Japanese Breakfast Headlines at Last

IMG_5765Based in Philly, Japanese Breakfast has played more than a few gigs 140 miles to the south in D.C., opening for a handful of bands before finally getting a headlining gig at the Black Cat last year. Headlining at the fabled 930 Club, though, was something Michelle Zauner almost refused to dream for herself.

That she not only headlined there May 30 to open the band’s current U.S. tour, but sold it out (also selling out the first five shows on tour), meant Japanese Breakfast is becoming a main course.

“I didn’t think this was really going to happen,” Zauner marveled.

Still touring off of last summer’s Soft Sounds from Another Planet, Zauner has crafted an effective set from a recent European tour that swings from here electronically-tinged dream pop to rock and back again.

Super-energetic and jumping around the three piece backing band that included her husband Peter Bradley on guitar, Zauner was full of exuberance even if a lot of her songs reflected a tough time in her life, following deaths in her family of her mother and aunt in quick succession.

Zauner often hides any mournfulness deep within the lyrics while music on the surface keeps being upbeat on songs that subtly shifted from dream pop to a rockier edge to porto-dance beat (she called for the lighting of the club’s disco ball at one point).

Darting around stage manically, she fulfilled the embodiment of rock star, but since Japanese Breakfast is the name of a solo project she had when she was still in Little Big League, it’s not technically a cohesive band — thought the unintroduced trio behind her did much to shape the swirl of sound.

The evening was a triumph for her and the fans, though, especially since the headlining gig at the Black Cat last fall was beset with so many sound problems (she apologized for it, all these months later).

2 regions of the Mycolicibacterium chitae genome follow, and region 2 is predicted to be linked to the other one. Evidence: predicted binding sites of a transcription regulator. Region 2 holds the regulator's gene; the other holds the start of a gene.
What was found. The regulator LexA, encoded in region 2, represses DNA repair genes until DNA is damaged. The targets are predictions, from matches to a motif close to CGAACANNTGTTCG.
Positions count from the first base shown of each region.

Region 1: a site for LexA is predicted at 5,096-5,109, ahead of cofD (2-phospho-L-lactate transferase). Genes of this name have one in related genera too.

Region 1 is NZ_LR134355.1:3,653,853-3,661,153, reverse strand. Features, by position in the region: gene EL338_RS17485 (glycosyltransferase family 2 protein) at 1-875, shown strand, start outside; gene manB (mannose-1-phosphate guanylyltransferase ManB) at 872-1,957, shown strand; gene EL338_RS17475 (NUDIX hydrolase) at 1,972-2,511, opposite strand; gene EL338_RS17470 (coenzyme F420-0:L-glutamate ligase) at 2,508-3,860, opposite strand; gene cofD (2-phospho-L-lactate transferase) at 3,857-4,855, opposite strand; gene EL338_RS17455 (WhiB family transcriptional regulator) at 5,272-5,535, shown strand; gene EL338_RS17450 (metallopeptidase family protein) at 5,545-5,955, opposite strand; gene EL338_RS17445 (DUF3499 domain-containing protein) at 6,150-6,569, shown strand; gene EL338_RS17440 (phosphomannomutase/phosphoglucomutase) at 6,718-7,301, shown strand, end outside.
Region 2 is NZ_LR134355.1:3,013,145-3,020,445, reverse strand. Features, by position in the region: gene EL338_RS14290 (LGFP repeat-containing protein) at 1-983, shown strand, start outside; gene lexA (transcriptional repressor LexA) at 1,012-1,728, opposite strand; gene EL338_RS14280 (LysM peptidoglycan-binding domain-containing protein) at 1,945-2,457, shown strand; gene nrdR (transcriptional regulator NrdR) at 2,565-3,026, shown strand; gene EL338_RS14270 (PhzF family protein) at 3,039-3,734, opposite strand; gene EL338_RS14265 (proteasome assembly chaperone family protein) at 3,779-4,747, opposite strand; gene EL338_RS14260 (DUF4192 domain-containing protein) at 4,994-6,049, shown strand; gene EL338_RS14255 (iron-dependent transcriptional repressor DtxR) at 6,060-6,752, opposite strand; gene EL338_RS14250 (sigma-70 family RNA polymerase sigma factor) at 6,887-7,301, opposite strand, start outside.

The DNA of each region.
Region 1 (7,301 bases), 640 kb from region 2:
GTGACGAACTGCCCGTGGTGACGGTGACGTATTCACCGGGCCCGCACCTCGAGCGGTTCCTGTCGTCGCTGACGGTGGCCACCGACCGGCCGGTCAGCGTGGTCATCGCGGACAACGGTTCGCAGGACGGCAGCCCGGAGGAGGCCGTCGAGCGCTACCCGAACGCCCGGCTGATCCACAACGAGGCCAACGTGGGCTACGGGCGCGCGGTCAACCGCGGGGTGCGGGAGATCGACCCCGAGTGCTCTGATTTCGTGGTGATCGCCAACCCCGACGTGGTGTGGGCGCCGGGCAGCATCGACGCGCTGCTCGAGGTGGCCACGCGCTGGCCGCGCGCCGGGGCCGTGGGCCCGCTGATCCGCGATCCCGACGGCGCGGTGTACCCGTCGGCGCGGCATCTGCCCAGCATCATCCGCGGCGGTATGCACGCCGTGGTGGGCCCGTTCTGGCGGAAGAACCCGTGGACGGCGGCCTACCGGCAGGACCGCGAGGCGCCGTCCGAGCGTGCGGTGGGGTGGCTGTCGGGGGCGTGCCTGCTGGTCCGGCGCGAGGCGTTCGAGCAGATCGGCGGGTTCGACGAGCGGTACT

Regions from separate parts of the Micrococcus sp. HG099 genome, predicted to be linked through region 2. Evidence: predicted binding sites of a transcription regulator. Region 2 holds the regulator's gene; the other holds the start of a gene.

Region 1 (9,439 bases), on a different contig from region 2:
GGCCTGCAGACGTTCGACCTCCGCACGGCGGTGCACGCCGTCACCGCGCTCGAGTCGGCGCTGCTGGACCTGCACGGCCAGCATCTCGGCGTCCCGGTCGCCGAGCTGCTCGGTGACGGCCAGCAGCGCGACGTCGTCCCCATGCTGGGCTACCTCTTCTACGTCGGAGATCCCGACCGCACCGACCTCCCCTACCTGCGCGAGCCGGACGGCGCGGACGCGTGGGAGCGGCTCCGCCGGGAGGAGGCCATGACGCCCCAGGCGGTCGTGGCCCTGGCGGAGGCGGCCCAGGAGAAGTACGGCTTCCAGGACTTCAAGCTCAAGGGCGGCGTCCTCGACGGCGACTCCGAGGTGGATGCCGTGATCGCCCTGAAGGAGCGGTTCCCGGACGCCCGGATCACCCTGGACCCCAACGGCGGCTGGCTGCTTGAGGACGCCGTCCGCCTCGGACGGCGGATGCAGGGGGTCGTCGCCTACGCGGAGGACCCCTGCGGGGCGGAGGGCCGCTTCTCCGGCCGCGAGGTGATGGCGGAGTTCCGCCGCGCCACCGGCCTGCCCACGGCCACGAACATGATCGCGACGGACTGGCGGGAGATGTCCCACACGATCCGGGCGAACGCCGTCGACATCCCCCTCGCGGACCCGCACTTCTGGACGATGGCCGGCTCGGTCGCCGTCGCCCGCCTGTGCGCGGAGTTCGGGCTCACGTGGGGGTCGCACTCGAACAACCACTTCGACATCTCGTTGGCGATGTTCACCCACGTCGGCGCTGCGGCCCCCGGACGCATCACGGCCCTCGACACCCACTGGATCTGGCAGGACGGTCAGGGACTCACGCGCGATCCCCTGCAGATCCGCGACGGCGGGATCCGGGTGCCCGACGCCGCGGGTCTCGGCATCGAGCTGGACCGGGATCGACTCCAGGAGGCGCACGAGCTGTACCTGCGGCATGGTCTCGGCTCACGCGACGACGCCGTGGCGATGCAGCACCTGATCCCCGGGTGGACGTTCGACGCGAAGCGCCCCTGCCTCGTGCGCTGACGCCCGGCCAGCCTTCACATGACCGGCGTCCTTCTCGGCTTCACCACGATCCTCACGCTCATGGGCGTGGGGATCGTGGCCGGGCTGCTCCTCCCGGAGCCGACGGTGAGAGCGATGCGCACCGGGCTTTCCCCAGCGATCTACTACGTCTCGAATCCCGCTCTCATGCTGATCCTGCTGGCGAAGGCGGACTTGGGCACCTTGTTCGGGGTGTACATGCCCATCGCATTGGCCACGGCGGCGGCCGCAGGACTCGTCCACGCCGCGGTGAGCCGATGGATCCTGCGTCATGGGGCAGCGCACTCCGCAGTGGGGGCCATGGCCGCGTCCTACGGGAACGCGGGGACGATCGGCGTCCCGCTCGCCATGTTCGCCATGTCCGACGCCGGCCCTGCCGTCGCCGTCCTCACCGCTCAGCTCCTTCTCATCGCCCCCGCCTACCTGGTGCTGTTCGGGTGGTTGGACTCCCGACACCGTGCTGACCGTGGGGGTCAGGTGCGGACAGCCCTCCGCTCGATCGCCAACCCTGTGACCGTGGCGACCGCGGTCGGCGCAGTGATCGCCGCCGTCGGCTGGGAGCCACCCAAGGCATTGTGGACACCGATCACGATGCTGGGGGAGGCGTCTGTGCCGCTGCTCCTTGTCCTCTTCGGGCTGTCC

Among her variety of approaches was “Machinist,” which begins with amusing robot sounds and on which she is able to echo a vocoder’s disembodied voice. Other times she’s smooth but clear over the entwining guitar sounds. Sometimes with a guitar, often without, she traverses the divided roads to dance music or to the more straight ahead rock she did in her previous band, one song of which she performed.

The single encore, “Dreams,” almost seemed too well suited for her, not only because it was a salute to Dolores Reardon, who died unexpectedly early this year, but because her timbre, and the intent in the song, was so closely matched to hers.

It was the perfect capper for a set that ended with the all-embracing “Everybody Wants to Love You,” which seemed marred a bit by the addition of Sam Cook-Parrott of Radiator Hospital, one of the two opening bands. He had been on the original recording, Zauner said, but he seemed mixed too loud — a minor casualty of the patriarchy.

His was the better of the two opening bands, though. Radiator Hospital was loose and driving and able to share vocal with guitarist Cynthia Schemmer on a couple of songs as the mood dictated.

New York’s LVL UP, by contrast, was almost too calculated in sharing songs and lead singing duties between the front line of guitarists Mike Caridi and Dave Benton with bassist Nick Corbo. One by one, they traded off tunes in order among them – a band as a WeWork space.

The setlist for Japanese Breakfast May 30 was:

  • “In Heaven”
  • “The Woman That Loves You”
  • “Machinist”
  • “Road Head”
  • “Heft”
  • “2042″
  • “12 Steps”
  • “Rugged Country”
  • “Boyish”
  • “The Body is a Blade”
  • “This House”
  • “Triple 7″
  • “Diving Woman”
  • “Everybody Wants to Love You”
  • “Dreams”
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